Okay, I'm in the middle of reading The Great Deluge, a book by David Brinkley. (Yeah, I'm writing too, but I'm at 10k, I can take some time off to read.) It covers the period from August 27 to September 2, 2005 in and around Louisiana and Mississippi. In case there are any of you blinking at those dates, I'm taking about the immediate days prior to and the week after Hurricane Katrina struck. I had been recommended the book by a friend, and it's hard reading, but it's also interesting. Brinkley doesn't pull any punches, pointing out faults at all levels of government.
But right now I'm reading the section about the Coast Guard. Now, we all know that the Coast Guard went way above and beyond the call of duty, flying rescue missions day and night, and in the end singlehandely saving a large amount of people who otherwise would have perished.
Now here's the part of the story you may not have known, directly from Brinkley's book:
So many of these Coast Guard youngsters had lost their homes. Lost everything. A one-hundred dollar bill would have meant a lot to them. But they continued to perform, hovering over floodwater in helicopters and saving Katrina victims from roofs. "You know," [Coast Guard Reserve Lt. Cmdr. Jimmy] Duckworth later said, echoing [NOPD second in command] Warren Riley, "God bless our GIs working overseas. But when they go to sleep and no matter how bad it is, there's a home somewhere. There's a home and you've got a mental picture of your house and it exists. It's a reality. A focal point of your life. To watch these Coast Guard people work after Katrina, knowing that home is no more, was humbling. They never -- not one of them -- put themselves first. I'm proud. That's the best I can say."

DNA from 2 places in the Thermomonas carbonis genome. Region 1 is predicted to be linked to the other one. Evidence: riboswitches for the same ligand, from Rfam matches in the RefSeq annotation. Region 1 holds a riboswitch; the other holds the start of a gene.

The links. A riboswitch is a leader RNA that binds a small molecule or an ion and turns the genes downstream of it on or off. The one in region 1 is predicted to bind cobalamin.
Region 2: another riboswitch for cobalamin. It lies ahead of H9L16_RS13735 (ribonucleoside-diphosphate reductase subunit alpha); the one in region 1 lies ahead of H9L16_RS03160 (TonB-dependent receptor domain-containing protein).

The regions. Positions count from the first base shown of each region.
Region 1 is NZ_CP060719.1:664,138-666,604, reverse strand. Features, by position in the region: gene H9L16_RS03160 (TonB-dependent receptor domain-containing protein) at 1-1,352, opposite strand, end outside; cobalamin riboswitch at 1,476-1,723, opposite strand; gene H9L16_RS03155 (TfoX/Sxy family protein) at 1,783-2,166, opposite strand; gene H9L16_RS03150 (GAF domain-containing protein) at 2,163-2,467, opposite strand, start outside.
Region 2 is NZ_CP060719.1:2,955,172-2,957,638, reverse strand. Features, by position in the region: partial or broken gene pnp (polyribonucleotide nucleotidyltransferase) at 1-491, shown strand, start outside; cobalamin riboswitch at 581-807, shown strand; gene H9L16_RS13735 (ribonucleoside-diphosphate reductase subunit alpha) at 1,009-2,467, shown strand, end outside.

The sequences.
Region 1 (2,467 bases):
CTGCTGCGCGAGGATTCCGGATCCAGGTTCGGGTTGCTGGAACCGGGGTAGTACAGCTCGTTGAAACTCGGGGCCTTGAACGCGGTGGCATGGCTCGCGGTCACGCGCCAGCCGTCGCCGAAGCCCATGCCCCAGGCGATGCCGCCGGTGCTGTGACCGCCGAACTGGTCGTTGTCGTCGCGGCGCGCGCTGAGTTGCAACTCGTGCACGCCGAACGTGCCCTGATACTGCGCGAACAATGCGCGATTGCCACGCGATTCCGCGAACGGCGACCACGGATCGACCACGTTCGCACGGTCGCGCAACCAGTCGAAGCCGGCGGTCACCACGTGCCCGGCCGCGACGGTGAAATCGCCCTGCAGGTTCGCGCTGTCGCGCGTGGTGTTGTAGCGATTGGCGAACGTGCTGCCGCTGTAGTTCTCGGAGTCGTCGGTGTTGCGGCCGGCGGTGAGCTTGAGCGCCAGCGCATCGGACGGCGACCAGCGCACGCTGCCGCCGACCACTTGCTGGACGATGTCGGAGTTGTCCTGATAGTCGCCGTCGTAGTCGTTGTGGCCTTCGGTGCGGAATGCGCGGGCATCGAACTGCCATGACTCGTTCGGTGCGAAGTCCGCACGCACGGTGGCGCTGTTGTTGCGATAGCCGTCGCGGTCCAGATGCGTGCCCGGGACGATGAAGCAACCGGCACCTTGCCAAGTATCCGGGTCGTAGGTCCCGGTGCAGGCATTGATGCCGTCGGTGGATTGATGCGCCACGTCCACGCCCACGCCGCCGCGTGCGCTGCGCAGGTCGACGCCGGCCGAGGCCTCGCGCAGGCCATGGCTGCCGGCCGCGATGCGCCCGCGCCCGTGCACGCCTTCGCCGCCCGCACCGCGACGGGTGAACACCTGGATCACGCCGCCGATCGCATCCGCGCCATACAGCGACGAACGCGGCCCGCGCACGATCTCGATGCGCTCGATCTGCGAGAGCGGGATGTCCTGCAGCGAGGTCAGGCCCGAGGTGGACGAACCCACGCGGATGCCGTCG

I was inclined to call the Coasties heroes before this. But with the knowledge that they were doing it despite their own personal tragedies -- that, my friends, is the truest definition of heroism I can think of. And I can only hope you agree.